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The Main Event

Martha Stewart Living, May 2006

Capture the Memories
Digital cameras make sharing pictures easy; models that are 4 megapixels or greater produce high-quality images suitable for printing or posting on a family website. Many digital cameras can also capture short video clips.

Record Interviews
A reunion is a great opportunity to record an oral history from senior family members. Prepare a list of questions ahead of time, and conduct interviews in a comfortable spot with as little background noise as possible. Cover the basics, such as the subject's full name, date and place of birth, occupation, and the like. Then ask open-ended questions to prompt interesting life stories. A few examples: "Tell me how you met Grandpa," "What was it like growing up with Aunt Rachel?" or "When did our family first arrive in this country, and where did those relatives emigrate from?" It's a charming idea to have younger children interview older members of the family. Use a digital voice recorder, or a microphone hooked up to a laptop or MP3 player, to capture these stories; the recordings can be cleaned up with basic audio-editing software and preserved on CDs. Alternatively, they can be posted on the family website for downloading.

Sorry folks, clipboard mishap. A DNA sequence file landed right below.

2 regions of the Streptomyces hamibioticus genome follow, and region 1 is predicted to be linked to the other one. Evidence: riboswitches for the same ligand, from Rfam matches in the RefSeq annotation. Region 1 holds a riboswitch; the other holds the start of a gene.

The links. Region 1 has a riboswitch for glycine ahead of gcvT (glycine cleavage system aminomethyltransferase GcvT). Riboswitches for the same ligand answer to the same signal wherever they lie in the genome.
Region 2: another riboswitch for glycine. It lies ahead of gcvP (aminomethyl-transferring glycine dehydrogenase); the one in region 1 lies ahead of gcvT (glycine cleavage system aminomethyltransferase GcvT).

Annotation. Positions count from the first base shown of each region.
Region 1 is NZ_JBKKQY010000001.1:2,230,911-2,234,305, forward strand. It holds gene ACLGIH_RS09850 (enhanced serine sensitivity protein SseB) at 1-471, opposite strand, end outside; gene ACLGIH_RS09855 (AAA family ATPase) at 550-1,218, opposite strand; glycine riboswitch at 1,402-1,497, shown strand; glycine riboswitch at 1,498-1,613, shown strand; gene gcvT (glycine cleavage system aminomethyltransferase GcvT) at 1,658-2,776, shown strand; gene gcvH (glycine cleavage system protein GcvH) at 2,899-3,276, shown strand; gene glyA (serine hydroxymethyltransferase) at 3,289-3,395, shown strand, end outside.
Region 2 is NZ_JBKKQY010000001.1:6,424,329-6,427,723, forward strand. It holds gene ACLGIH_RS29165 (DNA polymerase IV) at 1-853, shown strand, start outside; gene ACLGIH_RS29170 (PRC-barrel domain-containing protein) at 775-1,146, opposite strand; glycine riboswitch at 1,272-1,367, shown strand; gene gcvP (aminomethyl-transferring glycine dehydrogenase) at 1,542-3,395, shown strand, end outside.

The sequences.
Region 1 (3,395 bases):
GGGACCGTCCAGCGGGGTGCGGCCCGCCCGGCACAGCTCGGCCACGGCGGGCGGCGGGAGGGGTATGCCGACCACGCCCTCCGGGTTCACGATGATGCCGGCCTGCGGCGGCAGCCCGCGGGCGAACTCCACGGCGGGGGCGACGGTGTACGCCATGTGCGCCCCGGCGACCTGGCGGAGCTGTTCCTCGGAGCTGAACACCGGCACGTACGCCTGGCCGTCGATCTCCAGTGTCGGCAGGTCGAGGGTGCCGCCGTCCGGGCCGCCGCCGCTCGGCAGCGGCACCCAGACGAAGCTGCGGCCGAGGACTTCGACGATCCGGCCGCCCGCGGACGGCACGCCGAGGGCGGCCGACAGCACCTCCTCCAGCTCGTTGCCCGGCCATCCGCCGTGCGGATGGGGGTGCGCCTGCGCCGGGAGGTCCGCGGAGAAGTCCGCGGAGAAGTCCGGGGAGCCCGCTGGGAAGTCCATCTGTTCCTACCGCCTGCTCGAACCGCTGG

Set Up a Scrapbook Station
Create a keepsake during the reunion by pooling together photographs, recipes, and mementos from family members. A laptop computer, scanner, and photo printer will be useful equipment for the task. Or try one of the mini photo studios offered by various manufacturers. These consist of a digital camera that fits into a dock in a compatible photo printer, so images can be sent directly to the printer without a PC. Some digital cameras can also send images wirelessly to a compatible printer or an online photo album.